As a rule, the posting of bond equivalent to monetary award is mandatory for the perfection of appeal.

Appeals involving monetary awards are perfected only upon compliance with the following mandatory requisites, namely: [Salazar vs. Simbajon, G.R. No. 202374, June 30, 2021]

(1) payment of the appeal fees;

(2) filing of the Memorandum of Appeal; and (3) payment of the required cash or surety bond.

For the posting of cash or surety bond, its purpose is to assure the employees that they will receive the monetary award granted them if they finally prevail in the case.

The bond also serves to discourage employers from using the Appeal to delay, or even evade, their obligation to satisfy the judgment. Notably, the posting of Appeal Bond is not only mandatory but jurisdictional as well.

As Philippine Transmarine Carriers, Inc. v. Cortina holds, non-compliance with the bond requirement is fatal and has the effect of rendering the judgment final and executory in exceptional cases, however, the bond requirement may be relaxed in line with the desired objective of Labor Laws to resolve controversies on their merits, provided there is substantial compliance with the rules governing Appeal to the NLRC.

In Rosewood Processing, Inc. vs. NLRC, the Supreme Court (SC) held that there was substantial compliance when the Petitioner filed a Motion to Reduce Appeal Bond and posted a partial surety bond of P50,000, albeit not in the amount equivalent to the monetary award of P789.154.39.

Also, in Postigo vs. Philippine Tuberculosis Society, Inc. (PTSI) the SC sustained the CA’s ruling that the company substantially complied with the required posting of a cash or surety bond not only because the filing of its Motion for Reduction of the Bond was justified, but also because it immediately submitted a bond attached to its Motion for Reconsideration of the NLRC Resolution dismissing the Appeal.

According to the SC, the above cases reiterated pronouncements in Blancaflor vs. NLRC, Rada vs. NLRC, and YBL vs. NLRC in which the NLRC was cautioned to give Article 223 of the Labor Code, particularly the provisions on requiring a Bond on Appeals involving monetary awards, a liberal interpretation.

Citing Nicol vs. Footjoy Industrial Corporation, the SC held that the bond requirement on appeals involving monetary awards has been and may be  relaxed in meritorious cases.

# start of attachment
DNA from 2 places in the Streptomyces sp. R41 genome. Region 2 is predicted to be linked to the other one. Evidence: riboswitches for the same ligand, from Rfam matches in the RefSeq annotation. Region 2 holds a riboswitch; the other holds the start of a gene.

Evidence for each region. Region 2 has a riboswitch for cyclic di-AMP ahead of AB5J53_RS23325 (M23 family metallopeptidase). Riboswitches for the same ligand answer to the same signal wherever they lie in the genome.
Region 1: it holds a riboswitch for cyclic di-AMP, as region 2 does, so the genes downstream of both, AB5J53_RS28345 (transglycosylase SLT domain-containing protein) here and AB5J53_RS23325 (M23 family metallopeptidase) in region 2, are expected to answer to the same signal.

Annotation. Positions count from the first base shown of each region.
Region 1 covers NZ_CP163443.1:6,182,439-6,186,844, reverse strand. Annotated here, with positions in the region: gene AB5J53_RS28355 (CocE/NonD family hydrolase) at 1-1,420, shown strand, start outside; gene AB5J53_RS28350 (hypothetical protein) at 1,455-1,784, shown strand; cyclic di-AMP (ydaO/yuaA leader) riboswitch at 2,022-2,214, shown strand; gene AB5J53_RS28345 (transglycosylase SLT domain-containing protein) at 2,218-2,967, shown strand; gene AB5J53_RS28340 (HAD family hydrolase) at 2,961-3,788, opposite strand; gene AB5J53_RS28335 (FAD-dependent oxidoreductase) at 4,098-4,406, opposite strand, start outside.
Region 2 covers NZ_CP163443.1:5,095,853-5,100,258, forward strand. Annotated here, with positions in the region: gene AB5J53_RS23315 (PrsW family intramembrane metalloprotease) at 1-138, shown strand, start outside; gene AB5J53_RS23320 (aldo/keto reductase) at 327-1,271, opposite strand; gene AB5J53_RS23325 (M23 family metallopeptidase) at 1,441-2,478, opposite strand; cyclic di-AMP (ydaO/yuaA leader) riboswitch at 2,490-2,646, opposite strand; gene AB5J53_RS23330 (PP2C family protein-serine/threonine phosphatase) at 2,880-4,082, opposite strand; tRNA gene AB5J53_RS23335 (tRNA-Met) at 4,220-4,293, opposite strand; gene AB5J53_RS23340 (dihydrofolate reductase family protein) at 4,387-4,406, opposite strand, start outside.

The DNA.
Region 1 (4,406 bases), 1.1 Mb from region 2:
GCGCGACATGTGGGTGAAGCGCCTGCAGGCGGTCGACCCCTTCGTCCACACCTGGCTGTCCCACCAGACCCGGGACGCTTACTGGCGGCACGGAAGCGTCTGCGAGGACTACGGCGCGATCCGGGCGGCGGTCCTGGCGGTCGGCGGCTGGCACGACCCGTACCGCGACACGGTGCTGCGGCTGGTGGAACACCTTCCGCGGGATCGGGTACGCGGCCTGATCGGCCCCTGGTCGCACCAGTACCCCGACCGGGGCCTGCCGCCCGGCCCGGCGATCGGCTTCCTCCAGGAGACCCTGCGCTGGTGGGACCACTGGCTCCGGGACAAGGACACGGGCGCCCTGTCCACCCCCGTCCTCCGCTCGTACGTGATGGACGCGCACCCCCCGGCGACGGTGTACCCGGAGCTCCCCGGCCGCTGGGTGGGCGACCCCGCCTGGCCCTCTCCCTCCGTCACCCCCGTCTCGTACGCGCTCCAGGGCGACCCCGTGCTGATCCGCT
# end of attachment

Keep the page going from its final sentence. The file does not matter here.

These cases include instances in which

(1) there was substantial compliance with the Rules,

(2) surrounding facts and circumstances constitute meritorious grounds to reduce the bond,

(3) a liberal interpretation of the requirement of an appeal bond would serve the desired objective of resolving controversies on the merits, or

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(4) the appellants, at the very least, exhibited their willingness and/or good faith by posting a partial bond during the reglementary period.

Conversely, according to the SC, the reduction of the bond is not warranted when no meritorious ground is shown to justify the same. Where the appellant absolutely failed to comply with the requirement of posting a bond, even if partial or when circumstances show the employer’s unwillingness to ensure the satisfaction of its workers’ valid claims then reduction of bond cannot be justified.

These jurisprudential precepts had been applied in the following situation in the Simbajon case:

  • On March 23, 2007 the Labor Arbiter’s Decision was received
  • Had ten (10) days or until April 2, 2007 to file an Appeal
  • On March 30, 2007, appeal was filed as well as the motion to reduce the bond.
  • At the same time, the employer deposited a cashier’s check in the amount of P500,000.00 in favor of complainant, et al.
  • On April 2, 2007 or the last day of the period to appeal, a surety bond in the amount of P3,100,000,00 was posted.
  • Subsequently with the NLRC’s approval, the employer replaced the P500,000.00 check deposit with a surety bond of the same amount.
  • In sum, the total bond posted was P3,600,000.00 within the reglementary period, which substantially covers the total monetary award of P3,683,394.45.

For the SC, these constitute substantial compliance and demonstrate willingness on the part of employer to abide with the Rules on Perfection of Appeal.

Contrary to Simbajon, et al.’s argument, the failure of the indemnity agreement to indicate the effectivity period and the amount of premium paid do not affect the validity of the surety bond. The NLRC Rules of Procedure does not require such formalities with respect to the contents of the indemnity agreement.

In any case, the rules are explicit that a cash or surety bond shall be valid and effective from the date of deposit or posting, until the case is finally decided, resolved or terminated, or the award satisfied. This condition shall be deemed incorporated in the terms and conditions of the surety bond, and shall be binding on the appellants and the bonding company.

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